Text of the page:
Popular music often seems alien to literature's formal explorations and concerns. Existing studies on literature and pop music have mostly focused on ideological and political aspects derived from plot elements, but have discounted the possibility of technical or compositional influence. One may wonder what trace, if any, this ubiquitous music has left, besides being present or mentioned in the storyline. Has it provided literature with any significant narrative models? These are the questions that this article tries to answer. To do so, I first introduce the relevant framework of music and literature studies, propose the notion of a musical superstructure, offer a definition and elaborate on its main features, and then refer to several literary works where it can be found. Finally, I expand on the main narrative consequences that using a musical superstructure may have, such as lacking a sense of direction, restarting the story with each chapter, or infusing structure and form with the thematic concerns that a novel addresses. Rooted firmly in previous studies in music and literature, the idea of "musical superstructure" is a novel tool for understanding pop music within literary fiction, binding together rich and diverse structural models that literature has developed and will keep expanding upon.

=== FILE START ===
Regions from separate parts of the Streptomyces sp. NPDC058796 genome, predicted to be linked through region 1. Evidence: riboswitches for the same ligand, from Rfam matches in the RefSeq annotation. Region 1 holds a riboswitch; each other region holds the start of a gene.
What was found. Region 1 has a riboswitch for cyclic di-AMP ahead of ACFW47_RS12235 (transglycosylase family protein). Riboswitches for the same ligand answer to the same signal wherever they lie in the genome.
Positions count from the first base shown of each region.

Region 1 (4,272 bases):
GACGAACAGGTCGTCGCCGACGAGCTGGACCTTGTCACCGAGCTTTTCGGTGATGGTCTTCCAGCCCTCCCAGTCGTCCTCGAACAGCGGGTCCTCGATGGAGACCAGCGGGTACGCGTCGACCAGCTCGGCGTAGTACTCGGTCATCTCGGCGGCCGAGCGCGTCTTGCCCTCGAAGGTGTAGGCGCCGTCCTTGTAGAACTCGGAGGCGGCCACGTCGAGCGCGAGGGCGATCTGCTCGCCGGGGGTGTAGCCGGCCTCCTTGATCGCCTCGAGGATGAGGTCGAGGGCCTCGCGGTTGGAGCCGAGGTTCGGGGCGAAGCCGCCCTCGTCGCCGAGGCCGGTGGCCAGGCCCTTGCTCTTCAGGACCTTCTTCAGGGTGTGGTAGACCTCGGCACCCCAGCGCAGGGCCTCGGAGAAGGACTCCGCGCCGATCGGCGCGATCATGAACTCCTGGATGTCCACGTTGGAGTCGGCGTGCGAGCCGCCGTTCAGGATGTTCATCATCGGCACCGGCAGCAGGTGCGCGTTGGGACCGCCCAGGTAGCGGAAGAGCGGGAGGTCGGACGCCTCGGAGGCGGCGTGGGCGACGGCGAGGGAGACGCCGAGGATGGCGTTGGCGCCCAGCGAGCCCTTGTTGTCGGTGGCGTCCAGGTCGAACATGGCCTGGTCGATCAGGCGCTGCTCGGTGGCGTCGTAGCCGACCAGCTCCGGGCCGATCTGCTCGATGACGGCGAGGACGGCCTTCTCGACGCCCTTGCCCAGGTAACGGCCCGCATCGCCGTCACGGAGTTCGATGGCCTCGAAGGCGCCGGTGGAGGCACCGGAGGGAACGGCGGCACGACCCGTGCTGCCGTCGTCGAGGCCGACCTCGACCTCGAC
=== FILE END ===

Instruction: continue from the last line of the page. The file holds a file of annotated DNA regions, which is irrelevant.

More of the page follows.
Additional Information

Print ISSN
pp. 396-412
Launched on MUSE
Open Access
Back To Top

This website uses cookies to ensure you get the best experience on our website. Without cookies your experience may not be seamless.